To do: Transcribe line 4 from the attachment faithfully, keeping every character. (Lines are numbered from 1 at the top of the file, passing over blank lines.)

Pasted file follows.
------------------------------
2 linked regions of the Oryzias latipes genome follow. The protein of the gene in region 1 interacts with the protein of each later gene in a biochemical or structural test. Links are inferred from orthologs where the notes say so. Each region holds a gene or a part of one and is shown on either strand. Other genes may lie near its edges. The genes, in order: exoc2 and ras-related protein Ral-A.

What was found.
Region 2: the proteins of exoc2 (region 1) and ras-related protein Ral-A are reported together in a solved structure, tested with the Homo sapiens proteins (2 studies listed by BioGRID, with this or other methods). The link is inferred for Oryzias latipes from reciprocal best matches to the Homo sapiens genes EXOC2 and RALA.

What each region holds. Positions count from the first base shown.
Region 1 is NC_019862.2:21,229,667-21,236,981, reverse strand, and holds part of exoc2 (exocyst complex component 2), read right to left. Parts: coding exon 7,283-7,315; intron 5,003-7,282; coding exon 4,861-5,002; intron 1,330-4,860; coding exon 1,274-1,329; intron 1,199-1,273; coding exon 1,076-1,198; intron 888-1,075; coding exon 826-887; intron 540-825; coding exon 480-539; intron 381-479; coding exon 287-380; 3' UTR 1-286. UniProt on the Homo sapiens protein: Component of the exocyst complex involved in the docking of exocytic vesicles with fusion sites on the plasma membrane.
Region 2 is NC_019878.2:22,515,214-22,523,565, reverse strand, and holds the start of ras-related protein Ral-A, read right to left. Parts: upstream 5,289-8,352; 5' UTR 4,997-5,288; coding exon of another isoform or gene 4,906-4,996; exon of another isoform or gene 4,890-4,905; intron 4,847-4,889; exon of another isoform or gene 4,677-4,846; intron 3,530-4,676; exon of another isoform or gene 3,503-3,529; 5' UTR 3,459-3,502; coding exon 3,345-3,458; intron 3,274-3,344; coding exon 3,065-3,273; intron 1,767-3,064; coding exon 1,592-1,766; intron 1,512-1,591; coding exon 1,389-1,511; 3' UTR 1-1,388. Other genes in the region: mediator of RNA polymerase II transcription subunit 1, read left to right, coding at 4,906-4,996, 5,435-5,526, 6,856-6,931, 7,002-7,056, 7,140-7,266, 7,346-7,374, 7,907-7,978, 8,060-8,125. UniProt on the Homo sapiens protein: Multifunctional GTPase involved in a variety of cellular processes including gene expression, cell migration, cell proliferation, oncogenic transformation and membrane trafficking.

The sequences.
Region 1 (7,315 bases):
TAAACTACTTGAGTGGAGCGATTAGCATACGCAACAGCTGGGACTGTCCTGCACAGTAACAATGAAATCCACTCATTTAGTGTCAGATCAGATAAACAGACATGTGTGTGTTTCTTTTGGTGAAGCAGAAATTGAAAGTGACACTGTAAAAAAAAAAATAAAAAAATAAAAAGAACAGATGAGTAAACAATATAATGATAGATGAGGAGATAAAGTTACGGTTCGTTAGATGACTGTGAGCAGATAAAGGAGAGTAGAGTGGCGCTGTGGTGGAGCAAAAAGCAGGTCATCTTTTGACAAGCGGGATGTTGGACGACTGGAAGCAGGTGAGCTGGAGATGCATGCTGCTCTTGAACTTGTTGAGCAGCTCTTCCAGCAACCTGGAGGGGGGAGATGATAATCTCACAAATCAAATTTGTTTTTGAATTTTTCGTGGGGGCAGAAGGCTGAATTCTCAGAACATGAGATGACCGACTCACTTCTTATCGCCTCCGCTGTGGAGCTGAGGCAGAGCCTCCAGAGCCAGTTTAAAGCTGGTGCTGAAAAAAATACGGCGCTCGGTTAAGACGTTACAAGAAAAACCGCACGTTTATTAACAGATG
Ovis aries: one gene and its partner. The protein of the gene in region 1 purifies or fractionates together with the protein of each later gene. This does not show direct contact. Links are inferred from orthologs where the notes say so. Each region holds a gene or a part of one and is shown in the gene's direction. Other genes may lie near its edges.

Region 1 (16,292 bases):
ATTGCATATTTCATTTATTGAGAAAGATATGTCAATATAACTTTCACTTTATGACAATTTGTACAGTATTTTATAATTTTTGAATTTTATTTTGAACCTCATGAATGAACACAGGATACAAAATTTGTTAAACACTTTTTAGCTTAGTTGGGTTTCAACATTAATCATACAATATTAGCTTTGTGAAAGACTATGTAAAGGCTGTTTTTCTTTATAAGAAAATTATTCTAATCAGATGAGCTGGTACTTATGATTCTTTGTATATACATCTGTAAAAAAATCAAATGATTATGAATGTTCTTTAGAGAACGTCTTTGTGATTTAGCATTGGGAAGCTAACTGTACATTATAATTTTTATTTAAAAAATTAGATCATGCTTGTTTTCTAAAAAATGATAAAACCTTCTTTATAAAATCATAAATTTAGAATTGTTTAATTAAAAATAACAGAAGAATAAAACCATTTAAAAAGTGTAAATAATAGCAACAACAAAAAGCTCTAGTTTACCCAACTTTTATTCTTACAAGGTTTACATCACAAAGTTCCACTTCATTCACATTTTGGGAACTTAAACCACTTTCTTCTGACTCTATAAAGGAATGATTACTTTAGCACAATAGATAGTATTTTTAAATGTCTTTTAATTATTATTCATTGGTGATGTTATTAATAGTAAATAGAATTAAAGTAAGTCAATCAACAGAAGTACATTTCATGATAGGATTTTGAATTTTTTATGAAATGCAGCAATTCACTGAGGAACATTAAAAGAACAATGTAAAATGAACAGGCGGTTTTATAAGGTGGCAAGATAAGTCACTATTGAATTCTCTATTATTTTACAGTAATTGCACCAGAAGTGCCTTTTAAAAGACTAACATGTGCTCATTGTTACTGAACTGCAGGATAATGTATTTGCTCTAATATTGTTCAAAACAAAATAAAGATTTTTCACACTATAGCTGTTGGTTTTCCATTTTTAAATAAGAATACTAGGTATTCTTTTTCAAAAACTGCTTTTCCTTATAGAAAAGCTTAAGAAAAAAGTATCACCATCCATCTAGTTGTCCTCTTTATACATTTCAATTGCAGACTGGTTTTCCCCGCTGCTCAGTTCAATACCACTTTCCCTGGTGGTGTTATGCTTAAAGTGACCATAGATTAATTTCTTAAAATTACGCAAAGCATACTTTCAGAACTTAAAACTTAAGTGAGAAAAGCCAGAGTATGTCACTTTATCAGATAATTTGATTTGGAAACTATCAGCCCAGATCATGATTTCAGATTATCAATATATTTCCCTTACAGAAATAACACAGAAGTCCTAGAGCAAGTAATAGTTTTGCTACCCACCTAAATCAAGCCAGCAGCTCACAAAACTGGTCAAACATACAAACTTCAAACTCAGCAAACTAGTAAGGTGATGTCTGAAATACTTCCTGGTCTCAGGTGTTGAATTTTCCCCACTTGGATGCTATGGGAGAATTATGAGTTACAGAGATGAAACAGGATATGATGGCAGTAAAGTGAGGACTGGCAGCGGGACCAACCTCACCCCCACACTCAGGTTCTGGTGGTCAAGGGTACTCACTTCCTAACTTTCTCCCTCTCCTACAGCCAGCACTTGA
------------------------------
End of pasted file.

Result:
What each region holds. Positions count from the first base shown.